But after a special task force reviewed more than 1,000 studies published over the past 15 years, the American doctors' group now says that circumcision provides protection against urinary tract infections, penile cancer and the transmission of some sexually transmitted infections, including HIV.
Businessman Sandy Brown, 53, a married father of two from Fife, was diagnosed with penile cancer four years ago.
Estimated costs per QALY also differed between calculations that included only diseases for which the vaccine is indicated (cervical disease, vulvar/ vaginal disease, genital warts, and anal cancer) and those that also included prevention of other HPV-related conditions for which the vaccine isn't indicated, including recurrent respiratory papillomatosis, oropharyngeal cancer, and penile cancer.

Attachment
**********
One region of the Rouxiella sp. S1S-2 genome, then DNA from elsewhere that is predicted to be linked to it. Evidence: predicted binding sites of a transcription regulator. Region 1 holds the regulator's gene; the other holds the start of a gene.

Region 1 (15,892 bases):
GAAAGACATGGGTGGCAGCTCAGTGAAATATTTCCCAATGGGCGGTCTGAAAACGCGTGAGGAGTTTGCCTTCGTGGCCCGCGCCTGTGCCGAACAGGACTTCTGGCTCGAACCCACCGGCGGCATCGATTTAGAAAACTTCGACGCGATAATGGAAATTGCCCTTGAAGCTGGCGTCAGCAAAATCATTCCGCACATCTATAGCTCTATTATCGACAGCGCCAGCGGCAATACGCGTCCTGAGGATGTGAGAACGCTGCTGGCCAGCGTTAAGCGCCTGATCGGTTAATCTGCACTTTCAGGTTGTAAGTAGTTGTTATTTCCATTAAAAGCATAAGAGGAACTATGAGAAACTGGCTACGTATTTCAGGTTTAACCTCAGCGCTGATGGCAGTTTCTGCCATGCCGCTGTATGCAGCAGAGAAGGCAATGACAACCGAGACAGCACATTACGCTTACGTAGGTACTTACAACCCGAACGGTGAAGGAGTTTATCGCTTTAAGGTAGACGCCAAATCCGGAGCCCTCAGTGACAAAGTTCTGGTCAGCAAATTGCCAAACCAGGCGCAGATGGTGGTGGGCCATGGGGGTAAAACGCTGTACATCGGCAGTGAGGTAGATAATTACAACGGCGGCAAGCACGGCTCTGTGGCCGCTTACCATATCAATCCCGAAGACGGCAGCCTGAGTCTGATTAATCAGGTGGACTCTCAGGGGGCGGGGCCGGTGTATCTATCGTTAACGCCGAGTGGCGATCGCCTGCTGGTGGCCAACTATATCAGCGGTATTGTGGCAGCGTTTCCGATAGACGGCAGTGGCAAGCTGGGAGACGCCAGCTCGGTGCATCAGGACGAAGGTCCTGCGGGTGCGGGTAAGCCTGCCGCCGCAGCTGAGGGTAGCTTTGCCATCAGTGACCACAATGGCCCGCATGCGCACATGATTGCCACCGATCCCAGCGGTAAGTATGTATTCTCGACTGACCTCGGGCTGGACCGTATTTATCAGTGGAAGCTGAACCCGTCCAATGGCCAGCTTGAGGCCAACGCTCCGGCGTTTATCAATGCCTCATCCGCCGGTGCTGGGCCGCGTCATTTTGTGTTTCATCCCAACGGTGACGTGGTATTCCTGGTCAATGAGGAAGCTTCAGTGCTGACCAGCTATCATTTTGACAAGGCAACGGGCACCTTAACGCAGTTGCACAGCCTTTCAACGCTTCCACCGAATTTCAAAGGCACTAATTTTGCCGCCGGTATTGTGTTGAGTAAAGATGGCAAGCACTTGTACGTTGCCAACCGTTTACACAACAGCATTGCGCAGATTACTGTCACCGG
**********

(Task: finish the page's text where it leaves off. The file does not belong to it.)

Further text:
The six urinary tract infections we recently prevented yielded just one circumcision-related complication; the one penile cancer we prevented resulted in two complications.
There are certain HPV types, although rare, that have also been associated with penile cancer. The main reason to examine men, however, is that they may serve as a potential reservoir of oncogenic papilloma viruses.
Penile cancer most commonly affects men over the age of 50, and the self-employed joiner underwent operations and sessions of chemotherapy and radiotherapy to battle the disease.
Penile malignancy was suspected, and so he was referred to the supra-regional penile cancer centre, where it was determined that malignancy with corpora cavernosa invasion was the most likely diagnosis.